Tuesday, 29 May 2012

The golden years of low-maintenance friendship

When I had my first baby the stars aligned:

My good friend Jane had also just had her first child and she lived a short stroller walk away from us.

A lot of people join a formal mothers group, but Janey and I were the mothers group.  It was just the two of us, an informal but emotionally binding arrangement every Thursday morning. The morning would finish up just late enough to ensure that Max would not fall asleep on the walk home and ruin the sacred hours of nap time.

Jane's baby, Maia, was 10 months older than Max.  Maia was - and I mean this in the most loving way - a bit of a menace. Max was only just learning to sit up when we started our 'mothers group' and Maia's favourite trick was to stand behind him, a sippy cup in each hand, her arms spread wide and waiting.  We would watch and wait, watch and wait. Jane would say, 'Maia..." in a warning tone but Maia would not move or blink.  Then at the exact moment we stopped watching, "whack!" she would bring her sippy cups together and violently 'cymbal' poor Max in between.  She was masterful, you had to give her that.

Maia had to be watched like a hawk in those early years.

As they got older, Max learned to hold his own and our mothers duo became a more relaxed affair.  They played together happily and we no longer had to watch with one eye for Maia's sneaky baby-tipping malevolence (until her baby sister, Josie came along.)  There were some questionable antics in the side passage of a human excrement nature once but apart from that, those Thursday mornings were the most relaxing hours of my teeny, tiny, toddler-based life.

I recall a particular fascination with the dolly stroller.  Max would always be enlisted to push Maia - bigger and heavier by 10 months - from one end of the house to the other.  It was a surprisingly serious exercise: Maia sitting blank-faced and uncomfortably crumpled into the doll-sized stroller, Max steadfastly pushing with all his might to move her along. It went on for hours.  They would appear like this in the living room, then retreat to the other end of the house, only to reappear minutes later, in exactly the same serious, blank-faced way.  I'm not sure what their destination was, but they never seemed to reach it.

This sort of surreal toddler behaviour is always so much funnier when there is someone else to witness it with you.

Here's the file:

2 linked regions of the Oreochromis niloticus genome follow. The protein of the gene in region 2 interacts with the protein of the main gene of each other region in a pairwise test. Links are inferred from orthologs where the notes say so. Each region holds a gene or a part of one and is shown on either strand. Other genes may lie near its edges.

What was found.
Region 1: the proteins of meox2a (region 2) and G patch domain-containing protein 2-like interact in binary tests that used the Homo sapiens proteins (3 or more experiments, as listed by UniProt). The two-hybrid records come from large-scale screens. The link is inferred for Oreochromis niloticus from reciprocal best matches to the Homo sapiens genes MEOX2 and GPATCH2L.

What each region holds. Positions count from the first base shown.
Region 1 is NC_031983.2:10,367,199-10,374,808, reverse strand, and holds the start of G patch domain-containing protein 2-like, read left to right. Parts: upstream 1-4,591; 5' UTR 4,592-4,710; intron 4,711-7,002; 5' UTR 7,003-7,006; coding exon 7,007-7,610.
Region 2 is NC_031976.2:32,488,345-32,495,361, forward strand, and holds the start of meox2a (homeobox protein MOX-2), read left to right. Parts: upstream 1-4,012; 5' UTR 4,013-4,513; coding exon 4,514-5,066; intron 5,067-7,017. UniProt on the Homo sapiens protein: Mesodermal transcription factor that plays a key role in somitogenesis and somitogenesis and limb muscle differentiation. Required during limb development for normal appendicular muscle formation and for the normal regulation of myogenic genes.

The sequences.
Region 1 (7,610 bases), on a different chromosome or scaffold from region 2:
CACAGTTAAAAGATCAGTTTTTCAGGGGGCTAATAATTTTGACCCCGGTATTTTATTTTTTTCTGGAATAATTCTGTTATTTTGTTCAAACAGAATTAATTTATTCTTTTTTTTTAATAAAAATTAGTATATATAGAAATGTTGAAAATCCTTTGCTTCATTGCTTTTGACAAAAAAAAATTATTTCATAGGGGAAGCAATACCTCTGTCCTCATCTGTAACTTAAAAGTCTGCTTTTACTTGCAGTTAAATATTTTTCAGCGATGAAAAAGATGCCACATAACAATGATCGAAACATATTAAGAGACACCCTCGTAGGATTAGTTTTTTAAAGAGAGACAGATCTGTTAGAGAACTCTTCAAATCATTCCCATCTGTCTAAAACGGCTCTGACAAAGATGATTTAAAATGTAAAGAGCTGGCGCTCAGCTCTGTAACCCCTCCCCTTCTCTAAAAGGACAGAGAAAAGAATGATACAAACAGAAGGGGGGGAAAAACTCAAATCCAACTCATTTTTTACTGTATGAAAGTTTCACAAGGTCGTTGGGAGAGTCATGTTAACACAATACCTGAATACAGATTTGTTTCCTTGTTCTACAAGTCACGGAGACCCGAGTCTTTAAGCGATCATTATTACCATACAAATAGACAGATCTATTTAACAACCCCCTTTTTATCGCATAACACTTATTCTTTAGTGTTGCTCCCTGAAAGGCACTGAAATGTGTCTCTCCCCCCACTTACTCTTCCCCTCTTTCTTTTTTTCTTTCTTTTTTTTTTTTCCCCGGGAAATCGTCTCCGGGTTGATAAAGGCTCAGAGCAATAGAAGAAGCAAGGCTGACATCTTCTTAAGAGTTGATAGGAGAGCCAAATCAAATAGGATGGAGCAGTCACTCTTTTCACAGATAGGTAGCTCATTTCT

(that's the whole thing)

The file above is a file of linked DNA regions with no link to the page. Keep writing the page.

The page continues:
Because the thing about early motherhood is, it's isolating.  Spending hour upon hour in a toddler's company, (while having undeniable moments of delight) can be mind-numbingly dull.  You can find yourself watching the Teletubbies in an intrigued sort of a way ("Hmm I hope the Noo-noo  comes out of the cupboard today.") You can slowly go coco-loco if you don't keep an eye on things.

But if you are lucky enough to have someone like-minded who is in the same phase, where activities must cease at noon for nap time and motherhood is not some competitive sport, you are all set for some golden times.

Those first few years with me, Max, Jane and Maia,  I realise now, were golden times indeed.

Three and a half years after Max, I had my twins and I moved half an hour west across Sydney.  It was harder to meet up in that informal, relaxed way (no more a brisk stroller walk down Bondi's Blair Street)  Meet-ups involved three children strapped into car seats and a desperate race back to Leichhardt at noon sharp with one eye on the rear vision mirror praying for children to not fall asleep on the way home.

But most recently life has again intervened.  Jane has gone to France for a 'gap year' with her little family (Maia now 14).  Even before she left for the northern hemisphere, we didn't see as much of each other.  We both work and meet-ups have to be arranged after hours.  By the time we do meet up, there's an agenda list of things to catch up on that virtually have to be 'ticked off'.

It's not the same as the guaranteed weekly catch up where the conversation just takes up where it left off the week before.

It's a bit like when you first leave high school and you realise how lucky you were to be seeing your friends five days a week.  That comfortable taken-for-granted friendship you had now has to be 'arranged' and scheduled in.

If you are in the toddler years,  enjoy those golden times. I'm not necessarily talking about the quality time spent with your child, I'm talking about the quality time spent with your good friends.

 It will be a while before that kind of low-maintenance friendship ever comes your way again.

1 comment:

  1. What a great story. I felt that isolation when I had my first child. No one around me seemed to have kids! But then I joined a Mother's Group and although it was a bit of a dud and dissolved within a few months I did make one really close friendship. Our second children were due on the same day and we were booked in to the same hospital. The fun we planned! But alas, her daughter arrived two weeks early and my daughter eight days overdue so we didn't have any time in hospital together. She lived within walking distance but a few years later they moved to Brisbane! We still keep in touch but like you say, it's just not the same. Great post xx